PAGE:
He was arrested in the house of John Norton, of Ravenswroth, nearly Lamesley, County Durham. Norton seems to have been the second son of Richard Norton, of Norton Conyers, attainted for his share in the Rising of the North in 1569. Norton and his wife (if the identification is correct, she was his second wife, Margaret, daughter of Christopher Redshaw of Owston) were arrested at the same time, and with them John Talbot, one of the Talbots of Thornton-le-Street, North Riding of Yorkshire.
All four were tried at Durham and condemned to death, Palasor for being a priest, and the others for assisting him. Another gentleman was condemned at the same time but saved his life by conforming to the Church of England, as the others might have done. Mrs. Norton, being supposed to be with child, was reprieved. The others were executed together.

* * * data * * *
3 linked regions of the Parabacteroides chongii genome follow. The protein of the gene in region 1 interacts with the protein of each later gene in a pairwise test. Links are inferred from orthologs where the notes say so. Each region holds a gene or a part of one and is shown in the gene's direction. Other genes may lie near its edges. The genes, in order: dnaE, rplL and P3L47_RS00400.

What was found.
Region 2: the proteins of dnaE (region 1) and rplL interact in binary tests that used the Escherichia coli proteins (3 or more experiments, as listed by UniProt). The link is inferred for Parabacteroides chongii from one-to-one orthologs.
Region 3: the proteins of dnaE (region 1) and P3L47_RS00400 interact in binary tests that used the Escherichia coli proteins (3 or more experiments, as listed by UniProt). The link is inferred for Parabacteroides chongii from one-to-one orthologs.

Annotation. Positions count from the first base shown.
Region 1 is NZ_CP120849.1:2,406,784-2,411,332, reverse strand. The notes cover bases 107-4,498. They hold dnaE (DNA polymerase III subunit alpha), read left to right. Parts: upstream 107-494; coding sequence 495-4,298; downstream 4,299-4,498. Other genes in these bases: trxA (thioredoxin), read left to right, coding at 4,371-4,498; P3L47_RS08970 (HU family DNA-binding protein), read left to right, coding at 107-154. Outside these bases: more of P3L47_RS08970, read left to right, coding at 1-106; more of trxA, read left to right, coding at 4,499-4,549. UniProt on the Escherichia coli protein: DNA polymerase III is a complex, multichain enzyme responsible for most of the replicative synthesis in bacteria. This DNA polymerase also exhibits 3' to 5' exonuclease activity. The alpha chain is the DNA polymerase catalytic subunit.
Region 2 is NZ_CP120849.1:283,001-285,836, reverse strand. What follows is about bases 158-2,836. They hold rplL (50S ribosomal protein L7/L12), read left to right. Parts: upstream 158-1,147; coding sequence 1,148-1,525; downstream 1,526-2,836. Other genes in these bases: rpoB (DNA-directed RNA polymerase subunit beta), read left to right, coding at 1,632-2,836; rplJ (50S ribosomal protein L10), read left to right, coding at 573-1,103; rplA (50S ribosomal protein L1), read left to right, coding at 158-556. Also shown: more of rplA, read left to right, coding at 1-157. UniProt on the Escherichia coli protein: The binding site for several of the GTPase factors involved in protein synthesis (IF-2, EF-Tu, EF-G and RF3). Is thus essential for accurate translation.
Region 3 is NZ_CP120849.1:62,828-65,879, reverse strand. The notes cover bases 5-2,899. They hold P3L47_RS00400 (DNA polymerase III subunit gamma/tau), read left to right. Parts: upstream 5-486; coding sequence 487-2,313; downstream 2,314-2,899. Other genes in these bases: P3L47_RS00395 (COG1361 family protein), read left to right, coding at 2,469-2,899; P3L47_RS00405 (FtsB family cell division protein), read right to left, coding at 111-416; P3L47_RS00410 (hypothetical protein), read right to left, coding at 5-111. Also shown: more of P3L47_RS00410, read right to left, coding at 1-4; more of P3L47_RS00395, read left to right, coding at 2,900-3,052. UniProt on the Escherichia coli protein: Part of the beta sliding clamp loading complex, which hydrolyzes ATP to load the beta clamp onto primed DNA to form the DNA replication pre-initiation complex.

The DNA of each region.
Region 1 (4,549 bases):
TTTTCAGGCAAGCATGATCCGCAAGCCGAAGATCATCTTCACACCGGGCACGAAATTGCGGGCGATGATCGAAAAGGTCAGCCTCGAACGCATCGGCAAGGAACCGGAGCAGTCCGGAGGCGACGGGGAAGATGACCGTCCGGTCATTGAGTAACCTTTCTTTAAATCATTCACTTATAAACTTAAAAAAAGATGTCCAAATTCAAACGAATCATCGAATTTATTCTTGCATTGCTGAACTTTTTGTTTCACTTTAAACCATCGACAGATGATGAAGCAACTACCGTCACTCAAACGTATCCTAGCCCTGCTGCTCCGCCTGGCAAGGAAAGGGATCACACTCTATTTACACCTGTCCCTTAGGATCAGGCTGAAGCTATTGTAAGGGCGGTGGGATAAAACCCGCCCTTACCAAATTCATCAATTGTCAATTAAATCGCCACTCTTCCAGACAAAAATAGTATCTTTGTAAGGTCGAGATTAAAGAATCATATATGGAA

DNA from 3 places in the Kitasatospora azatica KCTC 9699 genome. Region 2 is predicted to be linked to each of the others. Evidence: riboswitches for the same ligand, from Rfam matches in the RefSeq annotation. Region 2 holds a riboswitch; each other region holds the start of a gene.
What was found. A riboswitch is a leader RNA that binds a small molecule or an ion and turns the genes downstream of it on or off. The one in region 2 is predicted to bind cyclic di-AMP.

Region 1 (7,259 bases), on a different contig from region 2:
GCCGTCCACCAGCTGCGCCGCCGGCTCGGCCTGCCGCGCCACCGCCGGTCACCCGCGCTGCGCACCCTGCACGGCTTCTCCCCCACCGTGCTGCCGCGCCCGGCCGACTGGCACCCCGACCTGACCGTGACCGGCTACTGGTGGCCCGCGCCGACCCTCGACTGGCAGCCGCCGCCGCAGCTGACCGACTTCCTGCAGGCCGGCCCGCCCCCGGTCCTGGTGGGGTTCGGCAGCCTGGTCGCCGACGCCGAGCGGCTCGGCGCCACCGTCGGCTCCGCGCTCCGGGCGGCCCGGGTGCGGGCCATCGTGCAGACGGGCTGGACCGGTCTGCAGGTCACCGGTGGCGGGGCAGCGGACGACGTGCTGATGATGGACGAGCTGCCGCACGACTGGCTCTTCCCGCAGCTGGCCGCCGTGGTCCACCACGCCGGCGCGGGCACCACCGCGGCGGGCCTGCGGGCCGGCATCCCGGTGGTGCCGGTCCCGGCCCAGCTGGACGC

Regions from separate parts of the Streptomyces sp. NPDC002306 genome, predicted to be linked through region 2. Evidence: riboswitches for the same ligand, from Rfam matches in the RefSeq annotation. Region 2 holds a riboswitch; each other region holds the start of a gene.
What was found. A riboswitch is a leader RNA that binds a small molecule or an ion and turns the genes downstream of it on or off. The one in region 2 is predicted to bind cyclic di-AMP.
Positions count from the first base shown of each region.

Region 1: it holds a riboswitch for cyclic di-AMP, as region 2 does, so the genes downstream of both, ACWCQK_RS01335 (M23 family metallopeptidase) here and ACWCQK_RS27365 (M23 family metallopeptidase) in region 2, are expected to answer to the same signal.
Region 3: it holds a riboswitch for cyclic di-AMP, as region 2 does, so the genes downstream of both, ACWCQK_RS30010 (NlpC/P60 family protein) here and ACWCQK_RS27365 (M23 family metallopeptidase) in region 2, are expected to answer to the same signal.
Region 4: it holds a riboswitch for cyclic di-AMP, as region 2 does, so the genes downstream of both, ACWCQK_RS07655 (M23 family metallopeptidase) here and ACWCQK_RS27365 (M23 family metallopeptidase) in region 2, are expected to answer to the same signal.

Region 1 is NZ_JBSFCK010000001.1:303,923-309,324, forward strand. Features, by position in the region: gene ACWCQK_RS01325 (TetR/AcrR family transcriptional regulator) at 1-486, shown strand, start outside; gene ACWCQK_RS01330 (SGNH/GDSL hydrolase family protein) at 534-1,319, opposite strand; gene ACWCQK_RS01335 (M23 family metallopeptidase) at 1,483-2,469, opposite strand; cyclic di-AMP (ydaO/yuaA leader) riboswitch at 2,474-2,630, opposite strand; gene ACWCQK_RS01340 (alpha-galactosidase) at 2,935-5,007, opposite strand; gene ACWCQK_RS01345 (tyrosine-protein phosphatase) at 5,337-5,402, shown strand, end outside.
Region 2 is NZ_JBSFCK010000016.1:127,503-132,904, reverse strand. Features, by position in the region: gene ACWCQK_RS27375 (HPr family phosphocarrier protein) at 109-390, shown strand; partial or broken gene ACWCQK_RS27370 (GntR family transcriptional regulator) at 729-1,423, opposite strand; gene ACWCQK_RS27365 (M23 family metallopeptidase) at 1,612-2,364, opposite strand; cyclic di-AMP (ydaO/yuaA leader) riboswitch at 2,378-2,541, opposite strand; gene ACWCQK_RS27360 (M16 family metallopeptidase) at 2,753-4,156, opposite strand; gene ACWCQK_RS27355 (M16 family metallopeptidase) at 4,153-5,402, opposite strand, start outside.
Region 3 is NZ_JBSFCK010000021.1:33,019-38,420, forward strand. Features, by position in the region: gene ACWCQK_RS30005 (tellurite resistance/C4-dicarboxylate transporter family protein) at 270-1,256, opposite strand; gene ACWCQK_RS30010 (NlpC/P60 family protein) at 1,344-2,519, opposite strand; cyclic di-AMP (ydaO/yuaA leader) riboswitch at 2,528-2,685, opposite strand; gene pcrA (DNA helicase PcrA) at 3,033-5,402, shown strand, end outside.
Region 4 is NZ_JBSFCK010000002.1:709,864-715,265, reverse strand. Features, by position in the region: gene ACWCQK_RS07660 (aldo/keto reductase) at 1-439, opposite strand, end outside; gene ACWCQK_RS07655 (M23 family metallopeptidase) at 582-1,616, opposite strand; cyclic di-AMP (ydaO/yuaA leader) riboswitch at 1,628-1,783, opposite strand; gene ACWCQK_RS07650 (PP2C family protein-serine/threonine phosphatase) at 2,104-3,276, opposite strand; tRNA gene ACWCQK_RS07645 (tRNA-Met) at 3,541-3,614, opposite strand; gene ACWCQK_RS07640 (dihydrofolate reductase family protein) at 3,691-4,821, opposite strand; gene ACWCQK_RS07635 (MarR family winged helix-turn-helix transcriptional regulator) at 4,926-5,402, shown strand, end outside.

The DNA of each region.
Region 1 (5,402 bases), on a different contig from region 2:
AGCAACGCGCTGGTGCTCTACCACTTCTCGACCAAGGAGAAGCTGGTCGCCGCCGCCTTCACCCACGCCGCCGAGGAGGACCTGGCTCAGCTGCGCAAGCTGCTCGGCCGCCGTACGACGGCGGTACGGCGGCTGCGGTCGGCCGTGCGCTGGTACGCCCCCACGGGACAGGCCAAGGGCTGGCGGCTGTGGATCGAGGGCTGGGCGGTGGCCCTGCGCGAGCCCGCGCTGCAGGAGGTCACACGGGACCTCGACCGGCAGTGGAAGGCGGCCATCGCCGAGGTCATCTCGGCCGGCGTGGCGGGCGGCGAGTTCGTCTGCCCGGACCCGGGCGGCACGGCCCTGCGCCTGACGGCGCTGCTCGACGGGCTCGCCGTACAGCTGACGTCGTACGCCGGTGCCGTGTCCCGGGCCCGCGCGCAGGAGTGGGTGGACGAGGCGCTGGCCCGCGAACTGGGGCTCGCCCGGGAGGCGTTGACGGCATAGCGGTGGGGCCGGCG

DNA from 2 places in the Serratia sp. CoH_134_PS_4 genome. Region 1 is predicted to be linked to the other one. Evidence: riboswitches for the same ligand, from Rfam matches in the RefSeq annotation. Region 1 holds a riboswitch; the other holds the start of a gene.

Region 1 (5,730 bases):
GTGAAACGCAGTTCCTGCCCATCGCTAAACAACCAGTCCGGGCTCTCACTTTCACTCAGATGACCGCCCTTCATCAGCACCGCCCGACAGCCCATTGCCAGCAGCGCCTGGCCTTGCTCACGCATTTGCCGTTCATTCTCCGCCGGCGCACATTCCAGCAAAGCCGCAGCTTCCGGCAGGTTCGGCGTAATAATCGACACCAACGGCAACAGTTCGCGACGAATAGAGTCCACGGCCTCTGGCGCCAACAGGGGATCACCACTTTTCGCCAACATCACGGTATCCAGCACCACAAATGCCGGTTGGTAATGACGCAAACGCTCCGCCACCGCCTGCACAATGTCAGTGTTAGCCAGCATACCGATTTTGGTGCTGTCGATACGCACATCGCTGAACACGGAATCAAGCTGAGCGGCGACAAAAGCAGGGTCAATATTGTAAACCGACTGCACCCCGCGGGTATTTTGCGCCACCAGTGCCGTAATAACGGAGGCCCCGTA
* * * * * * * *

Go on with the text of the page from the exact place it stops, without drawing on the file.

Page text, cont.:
Richard Challoner tells how an attempt to poison Palasor and his companions made by the gaoler's wife resulted in the conversion of her maid-servant Mary Day.